Imaging ONEWORLD - 'Smart Microscopy for Everyone: the OpenFlexure Microscope' - Dr Richard Bowman
Scientific Organisers: Stefanie Reichelt, Alex Sossick, Nick Barry, Alessandro Esposito and Kirti Prakash
The meeting will begin at 1pm BST.
As part of the 'Imaging ONEWORLD' series, the focus of these lectures is on microscopy and image analysis methods and how to apply these to your research. Almost all aspects of imaging such as sample preparation, labelling strategies, experimental workflows, ‘how-to’ image and analyse, as well as facilitating collaborations and inspiring new scientific ideas will be covered. Speakers will be available for questions and answers. The organisers, CRUK CI core facility staff, Gurdon Institute, MRC-LMB, MRC Cancer Unit and NPL will be able to continue the discussion and provide advice on your imaging projects.
University of Bath
Dr Richard Bowman is a Royal Society URF and Proleptic Reader at the University of Bath, who works on lab automation, microscopy, and open source hardware. He has led the OpenFlexure project over the last 6 years, from Friday-afternoon prototype to a well tested design that’s been replicated hundreds of times and is under evaluation for malaria diagnostics in Tanzania. He is passionate about the benefits that smarter equipment can bring to scientific research, particularly when it is coupled with researchers who are able to automate it. He hopes that the hardware and software innovations that make the OpenFlexure microscope a useful research tool will “trickle up” to more expensive and conventional projects, as we move towards a more open and interconnected ecosystem of scientific instruments in our labs.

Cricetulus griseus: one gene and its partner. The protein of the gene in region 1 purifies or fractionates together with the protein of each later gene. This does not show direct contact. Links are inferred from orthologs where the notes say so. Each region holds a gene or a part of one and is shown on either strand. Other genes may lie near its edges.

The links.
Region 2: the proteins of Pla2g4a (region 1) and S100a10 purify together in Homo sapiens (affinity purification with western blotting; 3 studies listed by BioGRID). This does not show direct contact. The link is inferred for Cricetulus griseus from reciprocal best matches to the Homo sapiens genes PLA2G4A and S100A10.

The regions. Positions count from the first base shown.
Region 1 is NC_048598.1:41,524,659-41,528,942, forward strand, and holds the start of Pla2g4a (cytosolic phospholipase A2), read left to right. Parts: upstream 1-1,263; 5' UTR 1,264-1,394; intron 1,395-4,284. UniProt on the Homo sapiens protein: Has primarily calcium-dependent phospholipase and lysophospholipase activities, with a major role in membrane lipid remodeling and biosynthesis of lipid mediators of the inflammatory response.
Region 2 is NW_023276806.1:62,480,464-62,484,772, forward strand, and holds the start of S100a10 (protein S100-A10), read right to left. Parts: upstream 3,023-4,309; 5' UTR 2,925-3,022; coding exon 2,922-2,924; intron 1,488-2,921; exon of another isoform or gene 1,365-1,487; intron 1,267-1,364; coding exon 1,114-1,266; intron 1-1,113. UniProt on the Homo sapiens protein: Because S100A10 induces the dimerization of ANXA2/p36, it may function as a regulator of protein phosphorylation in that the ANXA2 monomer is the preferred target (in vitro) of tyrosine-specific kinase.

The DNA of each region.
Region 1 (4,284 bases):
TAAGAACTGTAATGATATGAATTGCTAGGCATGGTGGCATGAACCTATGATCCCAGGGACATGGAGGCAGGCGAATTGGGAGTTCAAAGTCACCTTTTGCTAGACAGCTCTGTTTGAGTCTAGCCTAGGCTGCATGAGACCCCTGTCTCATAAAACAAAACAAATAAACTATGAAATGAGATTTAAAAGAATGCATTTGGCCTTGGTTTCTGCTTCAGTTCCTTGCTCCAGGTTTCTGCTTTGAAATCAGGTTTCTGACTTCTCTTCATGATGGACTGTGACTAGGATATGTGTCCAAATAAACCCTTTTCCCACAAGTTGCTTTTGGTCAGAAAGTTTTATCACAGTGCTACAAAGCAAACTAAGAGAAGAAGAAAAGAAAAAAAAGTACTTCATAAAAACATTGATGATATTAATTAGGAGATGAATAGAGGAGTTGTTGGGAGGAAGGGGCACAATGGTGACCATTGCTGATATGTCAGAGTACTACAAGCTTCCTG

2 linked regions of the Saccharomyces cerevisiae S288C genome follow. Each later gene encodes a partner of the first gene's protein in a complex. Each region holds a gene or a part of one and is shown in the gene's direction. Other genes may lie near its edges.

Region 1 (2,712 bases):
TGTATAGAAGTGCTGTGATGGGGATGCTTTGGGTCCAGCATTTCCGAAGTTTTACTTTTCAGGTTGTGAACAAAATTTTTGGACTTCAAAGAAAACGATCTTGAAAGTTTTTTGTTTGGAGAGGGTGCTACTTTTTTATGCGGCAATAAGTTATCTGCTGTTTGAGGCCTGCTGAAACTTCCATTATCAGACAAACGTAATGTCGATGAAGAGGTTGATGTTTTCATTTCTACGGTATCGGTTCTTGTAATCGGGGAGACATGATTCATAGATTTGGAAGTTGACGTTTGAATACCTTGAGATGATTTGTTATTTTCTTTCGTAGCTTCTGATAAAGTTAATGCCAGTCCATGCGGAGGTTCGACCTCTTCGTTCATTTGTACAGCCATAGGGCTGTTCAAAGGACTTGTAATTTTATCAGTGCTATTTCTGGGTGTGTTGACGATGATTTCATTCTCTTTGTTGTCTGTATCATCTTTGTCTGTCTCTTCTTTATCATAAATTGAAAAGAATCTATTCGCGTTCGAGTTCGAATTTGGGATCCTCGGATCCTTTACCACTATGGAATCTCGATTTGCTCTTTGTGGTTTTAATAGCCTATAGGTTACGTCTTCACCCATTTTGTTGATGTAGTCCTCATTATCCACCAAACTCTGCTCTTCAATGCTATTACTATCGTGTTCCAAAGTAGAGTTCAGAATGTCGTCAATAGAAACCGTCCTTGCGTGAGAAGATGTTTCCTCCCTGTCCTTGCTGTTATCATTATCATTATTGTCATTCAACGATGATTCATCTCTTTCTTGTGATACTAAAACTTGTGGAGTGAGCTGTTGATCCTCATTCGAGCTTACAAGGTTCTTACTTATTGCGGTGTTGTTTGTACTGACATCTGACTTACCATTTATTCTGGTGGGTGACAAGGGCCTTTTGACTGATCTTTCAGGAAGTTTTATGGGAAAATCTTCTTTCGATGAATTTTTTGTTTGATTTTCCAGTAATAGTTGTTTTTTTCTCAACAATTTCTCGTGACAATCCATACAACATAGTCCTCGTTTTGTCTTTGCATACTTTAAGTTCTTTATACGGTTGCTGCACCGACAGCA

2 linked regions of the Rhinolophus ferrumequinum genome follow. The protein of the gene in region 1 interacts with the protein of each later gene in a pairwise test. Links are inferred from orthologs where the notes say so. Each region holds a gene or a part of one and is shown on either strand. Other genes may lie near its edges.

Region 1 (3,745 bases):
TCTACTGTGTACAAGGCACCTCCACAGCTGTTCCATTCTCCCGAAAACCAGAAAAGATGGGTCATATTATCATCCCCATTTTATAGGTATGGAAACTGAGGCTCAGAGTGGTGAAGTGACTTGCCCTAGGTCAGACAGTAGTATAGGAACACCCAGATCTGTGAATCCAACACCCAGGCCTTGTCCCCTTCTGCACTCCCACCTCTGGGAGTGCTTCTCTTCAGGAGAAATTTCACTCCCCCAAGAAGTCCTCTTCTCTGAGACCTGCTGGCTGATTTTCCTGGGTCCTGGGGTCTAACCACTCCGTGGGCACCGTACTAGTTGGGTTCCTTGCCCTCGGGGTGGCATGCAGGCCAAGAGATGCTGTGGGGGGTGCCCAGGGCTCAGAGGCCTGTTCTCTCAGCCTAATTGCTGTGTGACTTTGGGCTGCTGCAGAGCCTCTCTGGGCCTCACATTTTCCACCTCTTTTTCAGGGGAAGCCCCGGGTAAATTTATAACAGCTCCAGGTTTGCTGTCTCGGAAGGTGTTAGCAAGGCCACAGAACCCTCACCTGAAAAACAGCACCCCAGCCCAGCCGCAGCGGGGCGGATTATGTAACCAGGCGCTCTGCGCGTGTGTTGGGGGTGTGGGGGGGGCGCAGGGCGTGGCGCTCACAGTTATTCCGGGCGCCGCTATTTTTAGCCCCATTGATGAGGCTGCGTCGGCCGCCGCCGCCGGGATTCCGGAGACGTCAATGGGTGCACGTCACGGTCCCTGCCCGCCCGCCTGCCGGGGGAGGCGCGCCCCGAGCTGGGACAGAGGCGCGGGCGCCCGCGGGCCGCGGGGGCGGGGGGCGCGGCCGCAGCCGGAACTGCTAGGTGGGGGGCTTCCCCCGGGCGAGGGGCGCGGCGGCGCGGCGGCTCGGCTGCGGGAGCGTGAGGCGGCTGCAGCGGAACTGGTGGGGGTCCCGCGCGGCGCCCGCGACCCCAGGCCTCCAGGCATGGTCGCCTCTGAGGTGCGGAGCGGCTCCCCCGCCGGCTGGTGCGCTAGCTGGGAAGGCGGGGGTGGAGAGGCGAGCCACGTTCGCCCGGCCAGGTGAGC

The OpenFlexure Microscope has been replicated hundreds of times around the world, from African makerspaces to superresolution microscopy labs. Its main offering to the scientific community is a high performance flexure stage for precise XYZ motion that can be almost entirely 3D printed, but we have since added many optical, mechanical, and software features to make it a versatile instrument in its own right. In this talk we’ll cover what is possible using our frugal instrument, and take a tour around the increasingly broad community that has grown up around it. This includes our detailed calibration of the microscope’s optics and mechanics, as well as recent developments towards error correcting “smart” microscopy. The microscope is used in applications from malaria research through to education in schools, and we will highlight several projects that make use of it. Some of the most exciting developments have come from integrating the OpenFlexure Microscope with other projects – including UC2 (YouSeeToo) and ImJoy.io. As well as mentioning what is possible by combining projects together, we will discuss how we are using Internet of Things technologies to make it easier to link projects together across programming languages, operating systems, and hardware architectures.